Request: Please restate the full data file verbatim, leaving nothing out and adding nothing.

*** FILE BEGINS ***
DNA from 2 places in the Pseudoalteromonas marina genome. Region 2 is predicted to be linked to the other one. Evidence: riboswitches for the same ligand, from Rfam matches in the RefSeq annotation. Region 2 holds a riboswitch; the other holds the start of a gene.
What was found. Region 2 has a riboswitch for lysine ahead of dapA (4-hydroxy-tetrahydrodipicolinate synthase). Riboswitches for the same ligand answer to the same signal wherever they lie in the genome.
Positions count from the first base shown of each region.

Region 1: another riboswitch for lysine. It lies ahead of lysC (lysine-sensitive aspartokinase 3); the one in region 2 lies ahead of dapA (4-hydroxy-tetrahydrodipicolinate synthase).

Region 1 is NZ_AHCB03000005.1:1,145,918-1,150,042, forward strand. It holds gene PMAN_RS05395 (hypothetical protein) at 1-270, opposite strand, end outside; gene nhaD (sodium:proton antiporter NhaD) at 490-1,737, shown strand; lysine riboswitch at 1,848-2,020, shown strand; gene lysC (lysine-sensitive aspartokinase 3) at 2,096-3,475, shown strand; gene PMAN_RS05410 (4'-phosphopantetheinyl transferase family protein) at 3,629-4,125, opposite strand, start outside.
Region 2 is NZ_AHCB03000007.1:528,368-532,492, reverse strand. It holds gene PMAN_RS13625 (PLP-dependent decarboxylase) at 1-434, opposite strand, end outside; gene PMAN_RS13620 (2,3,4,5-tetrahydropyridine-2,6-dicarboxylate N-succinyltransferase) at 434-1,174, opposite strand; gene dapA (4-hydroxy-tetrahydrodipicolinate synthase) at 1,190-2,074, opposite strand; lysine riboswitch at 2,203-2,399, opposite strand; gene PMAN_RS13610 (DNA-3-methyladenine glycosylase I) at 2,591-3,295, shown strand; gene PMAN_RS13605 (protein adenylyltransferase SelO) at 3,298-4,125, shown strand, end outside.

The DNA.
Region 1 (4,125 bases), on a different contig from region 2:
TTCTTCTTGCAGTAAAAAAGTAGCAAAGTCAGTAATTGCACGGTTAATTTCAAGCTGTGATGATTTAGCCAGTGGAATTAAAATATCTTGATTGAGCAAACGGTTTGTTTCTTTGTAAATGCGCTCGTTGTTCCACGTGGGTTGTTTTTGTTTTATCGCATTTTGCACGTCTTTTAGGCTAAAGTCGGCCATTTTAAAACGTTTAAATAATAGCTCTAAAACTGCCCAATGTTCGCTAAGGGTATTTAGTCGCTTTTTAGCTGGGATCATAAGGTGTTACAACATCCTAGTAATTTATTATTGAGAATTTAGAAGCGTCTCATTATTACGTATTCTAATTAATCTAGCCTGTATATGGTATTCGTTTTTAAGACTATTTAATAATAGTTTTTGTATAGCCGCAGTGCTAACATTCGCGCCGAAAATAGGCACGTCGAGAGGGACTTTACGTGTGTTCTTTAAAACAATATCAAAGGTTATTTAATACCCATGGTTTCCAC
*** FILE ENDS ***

DNA from 2 places in the Pseudoalteromonas marina genome. Region 2 is predicted to be linked to the other one. Evidence: riboswitches for the same ligand, from Rfam matches in the RefSeq annotation. Region 2 holds a riboswitch; the other holds the start of a gene.
What was found. Region 2 has a riboswitch for lysine ahead of dapA (4-hydroxy-tetrahydrodipicolinate synthase). Riboswitches for the same ligand answer to the same signal wherever they lie in the genome.
Positions count from the first base shown of each region.

Region 1: another riboswitch for lysine. It lies ahead of lysC (lysine-sensitive aspartokinase 3); the one in region 2 lies ahead of dapA (4-hydroxy-tetrahydrodipicolinate synthase).

Region 1 is NZ_AHCB03000005.1:1,145,918-1,150,042, forward strand. It holds gene PMAN_RS05395 (hypothetical protein) at 1-270, opposite strand, end outside; gene nhaD (sodium:proton antiporter NhaD) at 490-1,737, shown strand; lysine riboswitch at 1,848-2,020, shown strand; gene lysC (lysine-sensitive aspartokinase 3) at 2,096-3,475, shown strand; gene PMAN_RS05410 (4'-phosphopantetheinyl transferase family protein) at 3,629-4,125, opposite strand, start outside.
Region 2 is NZ_AHCB03000007.1:528,368-532,492, reverse strand. It holds gene PMAN_RS13625 (PLP-dependent decarboxylase) at 1-434, opposite strand, end outside; gene PMAN_RS13620 (2,3,4,5-tetrahydropyridine-2,6-dicarboxylate N-succinyltransferase) at 434-1,174, opposite strand; gene dapA (4-hydroxy-tetrahydrodipicolinate synthase) at 1,190-2,074, opposite strand; lysine riboswitch at 2,203-2,399, opposite strand; gene PMAN_RS13610 (DNA-3-methyladenine glycosylase I) at 2,591-3,295, shown strand; gene PMAN_RS13605 (protein adenylyltransferase SelO) at 3,298-4,125, shown strand, end outside.

The DNA.
Region 1 (4,125 bases), on a different contig from region 2:
TTCTTCTTGCAGTAAAAAAGTAGCAAAGTCAGTAATTGCACGGTTAATTTCAAGCTGTGATGATTTAGCCAGTGGAATTAAAATATCTTGATTGAGCAAACGGTTTGTTTCTTTGTAAATGCGCTCGTTGTTCCACGTGGGTTGTTTTTGTTTTATCGCATTTTGCACGTCTTTTAGGCTAAAGTCGGCCATTTTAAAACGTTTAAATAATAGCTCTAAAACTGCCCAATGTTCGCTAAGGGTATTTAGTCGCTTTTTAGCTGGGATCATAAGGTGTTACAACATCCTAGTAATTTATTATTGAGAATTTAGAAGCGTCTCATTATTACGTATTCTAATTAATCTAGCCTGTATATGGTATTCGTTTTTAAGACTATTTAATAATAGTTTTTGTATAGCCGCAGTGCTAACATTCGCGCCGAAAATAGGCACGTCGAGAGGGACTTTACGTGTGTTCTTTAAAACAATATCAAAGGTTATTTAATACCCATGGTTTCCAC